Data_Sheet_1_Making Green(s) With Black and White: Constructing Soils for Urban Agriculture Using Earthworms, Organic and Mineral Wastes.docx (1.07 MB)
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Data_Sheet_1_Making Green(s) With Black and White: Constructing Soils for Urban Agriculture Using Earthworms, Organic and Mineral Wastes.docx

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posted on 18.05.2022, 04:50 authored by J. H. R. Araujo, A. Pando-Bahuon, C. Hartmann, H. Aroui-Boukbida, T. Desjardins, Thomas Z. Lerch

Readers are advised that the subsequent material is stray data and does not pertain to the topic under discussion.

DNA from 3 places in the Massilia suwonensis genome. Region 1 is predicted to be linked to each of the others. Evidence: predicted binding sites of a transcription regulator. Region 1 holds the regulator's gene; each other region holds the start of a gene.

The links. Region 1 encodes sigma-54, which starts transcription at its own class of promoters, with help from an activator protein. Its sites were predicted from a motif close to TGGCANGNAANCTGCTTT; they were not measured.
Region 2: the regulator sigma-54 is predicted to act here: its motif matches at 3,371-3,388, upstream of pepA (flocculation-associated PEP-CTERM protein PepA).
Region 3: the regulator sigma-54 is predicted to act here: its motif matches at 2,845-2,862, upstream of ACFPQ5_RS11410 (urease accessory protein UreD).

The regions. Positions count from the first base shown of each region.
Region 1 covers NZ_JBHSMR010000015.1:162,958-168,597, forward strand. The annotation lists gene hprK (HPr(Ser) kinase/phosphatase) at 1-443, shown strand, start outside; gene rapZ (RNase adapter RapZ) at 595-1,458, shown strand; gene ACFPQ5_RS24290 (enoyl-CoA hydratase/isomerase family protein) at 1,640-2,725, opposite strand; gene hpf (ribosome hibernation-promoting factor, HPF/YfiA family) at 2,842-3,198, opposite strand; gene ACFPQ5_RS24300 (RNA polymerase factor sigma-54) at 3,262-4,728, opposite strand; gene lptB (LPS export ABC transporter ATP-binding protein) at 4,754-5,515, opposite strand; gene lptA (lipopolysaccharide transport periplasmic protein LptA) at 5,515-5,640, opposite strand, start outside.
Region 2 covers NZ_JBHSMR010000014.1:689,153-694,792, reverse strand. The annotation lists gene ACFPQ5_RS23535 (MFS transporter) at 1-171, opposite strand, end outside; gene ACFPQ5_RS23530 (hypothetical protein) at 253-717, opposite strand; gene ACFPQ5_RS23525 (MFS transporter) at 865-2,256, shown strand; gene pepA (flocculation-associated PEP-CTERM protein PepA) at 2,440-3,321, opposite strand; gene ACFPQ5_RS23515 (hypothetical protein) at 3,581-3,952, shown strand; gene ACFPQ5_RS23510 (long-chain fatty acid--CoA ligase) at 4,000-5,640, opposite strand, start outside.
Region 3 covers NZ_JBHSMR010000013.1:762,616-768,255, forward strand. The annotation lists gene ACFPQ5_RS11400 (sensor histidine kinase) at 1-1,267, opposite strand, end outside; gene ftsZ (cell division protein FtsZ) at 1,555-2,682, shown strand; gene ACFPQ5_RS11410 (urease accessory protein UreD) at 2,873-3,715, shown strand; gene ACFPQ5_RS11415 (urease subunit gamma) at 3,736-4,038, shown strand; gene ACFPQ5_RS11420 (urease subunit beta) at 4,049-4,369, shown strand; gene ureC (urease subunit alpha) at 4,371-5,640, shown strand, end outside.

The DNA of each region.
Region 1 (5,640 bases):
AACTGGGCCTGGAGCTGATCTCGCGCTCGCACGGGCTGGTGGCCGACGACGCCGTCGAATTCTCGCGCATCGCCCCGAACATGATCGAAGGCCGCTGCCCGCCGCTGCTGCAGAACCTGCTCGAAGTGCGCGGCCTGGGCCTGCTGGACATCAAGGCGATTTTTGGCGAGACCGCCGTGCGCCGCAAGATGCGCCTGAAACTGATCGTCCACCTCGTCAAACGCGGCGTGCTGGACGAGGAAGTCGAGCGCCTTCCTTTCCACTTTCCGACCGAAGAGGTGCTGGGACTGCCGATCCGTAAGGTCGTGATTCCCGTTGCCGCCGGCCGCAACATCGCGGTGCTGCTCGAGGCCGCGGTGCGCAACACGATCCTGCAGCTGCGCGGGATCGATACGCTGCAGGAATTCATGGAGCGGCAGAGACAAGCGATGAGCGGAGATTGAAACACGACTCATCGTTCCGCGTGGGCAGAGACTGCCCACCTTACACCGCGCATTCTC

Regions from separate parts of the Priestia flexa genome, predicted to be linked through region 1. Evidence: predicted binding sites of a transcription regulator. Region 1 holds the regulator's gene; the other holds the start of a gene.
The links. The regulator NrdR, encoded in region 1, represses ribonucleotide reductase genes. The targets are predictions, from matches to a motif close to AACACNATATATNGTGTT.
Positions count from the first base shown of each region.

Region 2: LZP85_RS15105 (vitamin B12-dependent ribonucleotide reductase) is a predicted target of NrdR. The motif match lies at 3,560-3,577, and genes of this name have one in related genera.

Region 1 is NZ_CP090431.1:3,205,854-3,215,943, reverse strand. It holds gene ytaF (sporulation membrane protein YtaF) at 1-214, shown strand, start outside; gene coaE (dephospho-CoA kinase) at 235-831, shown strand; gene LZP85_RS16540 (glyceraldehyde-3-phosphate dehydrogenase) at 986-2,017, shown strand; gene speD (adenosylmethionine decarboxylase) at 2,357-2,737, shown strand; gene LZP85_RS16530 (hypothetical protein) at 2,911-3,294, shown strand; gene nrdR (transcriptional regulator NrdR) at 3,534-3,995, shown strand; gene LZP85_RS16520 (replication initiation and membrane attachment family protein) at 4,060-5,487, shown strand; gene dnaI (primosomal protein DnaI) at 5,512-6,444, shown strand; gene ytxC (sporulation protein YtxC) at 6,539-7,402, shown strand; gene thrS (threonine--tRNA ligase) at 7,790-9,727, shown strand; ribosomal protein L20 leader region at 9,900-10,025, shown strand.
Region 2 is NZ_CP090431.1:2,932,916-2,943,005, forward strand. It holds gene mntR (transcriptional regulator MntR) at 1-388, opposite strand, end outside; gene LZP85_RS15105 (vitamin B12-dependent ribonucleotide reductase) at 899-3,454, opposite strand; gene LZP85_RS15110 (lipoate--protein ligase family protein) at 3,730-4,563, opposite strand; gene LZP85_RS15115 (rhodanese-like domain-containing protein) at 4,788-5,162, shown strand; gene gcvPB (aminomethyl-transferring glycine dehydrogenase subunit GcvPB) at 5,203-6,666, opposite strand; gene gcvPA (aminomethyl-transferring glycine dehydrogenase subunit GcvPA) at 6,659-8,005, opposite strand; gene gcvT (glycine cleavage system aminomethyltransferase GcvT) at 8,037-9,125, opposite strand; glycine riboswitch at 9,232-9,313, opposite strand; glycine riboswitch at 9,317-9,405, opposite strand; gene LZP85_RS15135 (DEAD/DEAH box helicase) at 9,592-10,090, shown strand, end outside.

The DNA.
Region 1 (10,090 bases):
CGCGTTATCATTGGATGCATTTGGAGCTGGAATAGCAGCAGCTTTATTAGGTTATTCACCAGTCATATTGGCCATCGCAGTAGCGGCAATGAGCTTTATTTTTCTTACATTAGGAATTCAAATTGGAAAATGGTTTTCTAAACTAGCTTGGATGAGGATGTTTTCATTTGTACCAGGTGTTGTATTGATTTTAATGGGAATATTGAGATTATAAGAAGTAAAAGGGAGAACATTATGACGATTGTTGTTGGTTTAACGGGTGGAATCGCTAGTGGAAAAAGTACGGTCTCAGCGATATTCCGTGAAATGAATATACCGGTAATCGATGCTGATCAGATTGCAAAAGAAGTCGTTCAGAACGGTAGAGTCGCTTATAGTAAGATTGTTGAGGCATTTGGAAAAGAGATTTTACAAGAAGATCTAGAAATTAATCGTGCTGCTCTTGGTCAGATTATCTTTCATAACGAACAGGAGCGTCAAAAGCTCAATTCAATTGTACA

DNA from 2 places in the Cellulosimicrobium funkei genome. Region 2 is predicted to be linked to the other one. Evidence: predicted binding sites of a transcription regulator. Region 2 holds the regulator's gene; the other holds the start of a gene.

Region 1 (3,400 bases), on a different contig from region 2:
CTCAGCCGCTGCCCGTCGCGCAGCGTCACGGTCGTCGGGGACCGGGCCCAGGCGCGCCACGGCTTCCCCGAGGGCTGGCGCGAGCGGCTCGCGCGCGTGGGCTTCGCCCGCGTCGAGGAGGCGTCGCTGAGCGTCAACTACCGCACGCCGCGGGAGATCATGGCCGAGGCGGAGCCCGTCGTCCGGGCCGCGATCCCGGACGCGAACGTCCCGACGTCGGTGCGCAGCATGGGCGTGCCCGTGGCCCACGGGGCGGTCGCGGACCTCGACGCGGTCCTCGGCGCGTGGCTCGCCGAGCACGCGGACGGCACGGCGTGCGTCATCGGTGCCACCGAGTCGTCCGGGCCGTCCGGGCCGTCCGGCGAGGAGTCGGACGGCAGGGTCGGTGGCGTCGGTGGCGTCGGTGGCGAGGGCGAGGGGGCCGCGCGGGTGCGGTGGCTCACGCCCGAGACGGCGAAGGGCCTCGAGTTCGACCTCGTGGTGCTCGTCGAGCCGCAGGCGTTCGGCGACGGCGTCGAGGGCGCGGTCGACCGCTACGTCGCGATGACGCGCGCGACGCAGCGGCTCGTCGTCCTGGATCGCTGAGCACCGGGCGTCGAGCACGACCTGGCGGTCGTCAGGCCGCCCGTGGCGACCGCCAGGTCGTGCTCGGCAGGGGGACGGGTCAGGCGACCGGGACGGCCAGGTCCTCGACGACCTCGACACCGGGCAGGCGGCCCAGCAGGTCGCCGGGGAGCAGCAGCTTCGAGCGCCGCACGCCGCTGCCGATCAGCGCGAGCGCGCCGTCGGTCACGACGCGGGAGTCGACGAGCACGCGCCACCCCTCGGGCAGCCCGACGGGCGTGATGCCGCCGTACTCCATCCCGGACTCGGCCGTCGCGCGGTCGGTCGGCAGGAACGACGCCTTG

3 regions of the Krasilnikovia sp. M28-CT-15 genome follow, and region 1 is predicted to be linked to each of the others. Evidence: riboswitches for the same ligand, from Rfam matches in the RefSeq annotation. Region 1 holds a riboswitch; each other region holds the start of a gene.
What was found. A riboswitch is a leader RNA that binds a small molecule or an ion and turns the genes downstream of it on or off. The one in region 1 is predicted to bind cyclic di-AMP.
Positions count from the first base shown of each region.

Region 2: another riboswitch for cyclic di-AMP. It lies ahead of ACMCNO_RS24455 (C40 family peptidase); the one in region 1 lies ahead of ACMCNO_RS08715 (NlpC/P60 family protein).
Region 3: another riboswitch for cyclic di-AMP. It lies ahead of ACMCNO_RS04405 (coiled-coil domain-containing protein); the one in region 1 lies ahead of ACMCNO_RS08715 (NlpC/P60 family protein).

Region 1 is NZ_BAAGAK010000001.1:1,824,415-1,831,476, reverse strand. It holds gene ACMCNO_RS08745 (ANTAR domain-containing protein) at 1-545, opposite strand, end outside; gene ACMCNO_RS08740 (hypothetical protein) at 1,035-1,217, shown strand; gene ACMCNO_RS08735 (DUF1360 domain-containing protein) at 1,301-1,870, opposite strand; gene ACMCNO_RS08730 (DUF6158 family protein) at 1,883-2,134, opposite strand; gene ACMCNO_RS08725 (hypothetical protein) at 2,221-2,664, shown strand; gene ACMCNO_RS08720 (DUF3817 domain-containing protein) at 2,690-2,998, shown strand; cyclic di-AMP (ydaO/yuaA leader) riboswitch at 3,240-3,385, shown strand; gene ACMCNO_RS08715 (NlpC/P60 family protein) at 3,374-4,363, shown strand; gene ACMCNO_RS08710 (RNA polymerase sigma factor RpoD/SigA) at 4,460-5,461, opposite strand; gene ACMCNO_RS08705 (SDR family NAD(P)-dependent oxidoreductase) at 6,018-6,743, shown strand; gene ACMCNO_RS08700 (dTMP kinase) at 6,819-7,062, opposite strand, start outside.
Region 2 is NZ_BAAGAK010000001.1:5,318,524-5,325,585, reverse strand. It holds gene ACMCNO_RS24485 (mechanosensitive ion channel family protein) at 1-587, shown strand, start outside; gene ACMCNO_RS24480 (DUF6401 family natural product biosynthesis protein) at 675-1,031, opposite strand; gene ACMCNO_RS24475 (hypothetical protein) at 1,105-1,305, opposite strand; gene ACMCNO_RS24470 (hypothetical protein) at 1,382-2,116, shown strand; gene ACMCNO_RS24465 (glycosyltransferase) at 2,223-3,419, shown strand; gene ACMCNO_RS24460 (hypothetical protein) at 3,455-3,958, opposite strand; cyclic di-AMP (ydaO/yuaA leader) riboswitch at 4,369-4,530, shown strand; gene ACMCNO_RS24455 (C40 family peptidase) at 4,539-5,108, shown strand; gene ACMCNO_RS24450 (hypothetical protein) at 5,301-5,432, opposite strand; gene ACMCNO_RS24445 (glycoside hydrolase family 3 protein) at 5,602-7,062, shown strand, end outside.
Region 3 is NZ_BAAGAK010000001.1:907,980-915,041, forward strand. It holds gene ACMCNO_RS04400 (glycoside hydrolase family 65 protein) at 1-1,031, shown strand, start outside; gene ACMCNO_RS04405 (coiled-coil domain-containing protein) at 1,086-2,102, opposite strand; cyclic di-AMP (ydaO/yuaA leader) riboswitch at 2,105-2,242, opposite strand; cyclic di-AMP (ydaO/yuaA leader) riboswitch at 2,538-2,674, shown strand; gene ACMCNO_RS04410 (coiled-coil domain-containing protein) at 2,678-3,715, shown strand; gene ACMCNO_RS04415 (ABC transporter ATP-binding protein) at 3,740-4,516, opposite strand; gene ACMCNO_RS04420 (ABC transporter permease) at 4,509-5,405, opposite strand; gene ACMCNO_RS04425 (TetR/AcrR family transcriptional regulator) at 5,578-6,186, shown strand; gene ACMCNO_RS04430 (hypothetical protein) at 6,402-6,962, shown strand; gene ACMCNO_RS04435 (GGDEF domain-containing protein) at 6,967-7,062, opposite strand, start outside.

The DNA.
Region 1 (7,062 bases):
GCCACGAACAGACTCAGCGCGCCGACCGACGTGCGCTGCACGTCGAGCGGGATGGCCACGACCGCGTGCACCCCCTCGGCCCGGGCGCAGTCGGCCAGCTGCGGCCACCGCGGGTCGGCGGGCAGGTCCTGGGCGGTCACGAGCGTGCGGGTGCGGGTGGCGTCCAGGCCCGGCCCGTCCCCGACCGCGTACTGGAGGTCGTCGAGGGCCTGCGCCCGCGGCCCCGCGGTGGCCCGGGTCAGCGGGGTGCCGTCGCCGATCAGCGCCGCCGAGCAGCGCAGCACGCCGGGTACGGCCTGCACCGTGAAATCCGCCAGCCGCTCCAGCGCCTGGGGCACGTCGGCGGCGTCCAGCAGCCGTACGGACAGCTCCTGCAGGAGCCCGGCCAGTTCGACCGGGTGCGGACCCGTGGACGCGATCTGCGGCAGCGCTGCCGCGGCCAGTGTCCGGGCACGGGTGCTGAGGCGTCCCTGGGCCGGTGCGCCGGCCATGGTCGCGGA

Urban agriculture has been of growing interest for a decade because it can address many economic and societal issues in the development of modern cities. However, urban agriculture is often limited by the availability of fertile and non-contaminated soils in the cities. Recycling excavated mineral wastes from building activities to construct fertile soils may be a more sustainable alternative than the importation of topsoils from rural zones. The present study aims to evaluate the possibility to grow green vegetables on soils made with excavated deep horizon of soils and green waste compost. During three consecutive seasons, we tested in situ the effects of different amounts of compost (10, 20, and 30%) and the addition of an earthworm species (Lumbricus terrestris) on the production of lettuce (Lactuca sativa L.), arugula (Eruca sativa Mill.), and spinach (Spinacia oleracea L.) in mono- and co-culture. Our results demonstrate that it is possible to reuse mineral and organic urban wastes to engineer soils adapted to agriculture. Here, we observed that higher doses of compost significantly increased plant biomass, especially when earthworms were introduced. For example, in the autumn, going from 10 to 30% of compost in the soil mixture allows to multiply by 2 the arugula biomass, and even by 4 in the presence of earthworms. These results were partly due to the positive effects of these two factors on soil physical properties (micro- and macro-porosity). This preliminary study also showed that some plants (arugula) are more adapted than others (lettuce) to the soil properties and that it only takes few months to get the highest yields. These promising results for the development of urban agricultures encourage to test many other combination of plant and earthworm species but also to conduct experiments over long-term periods.

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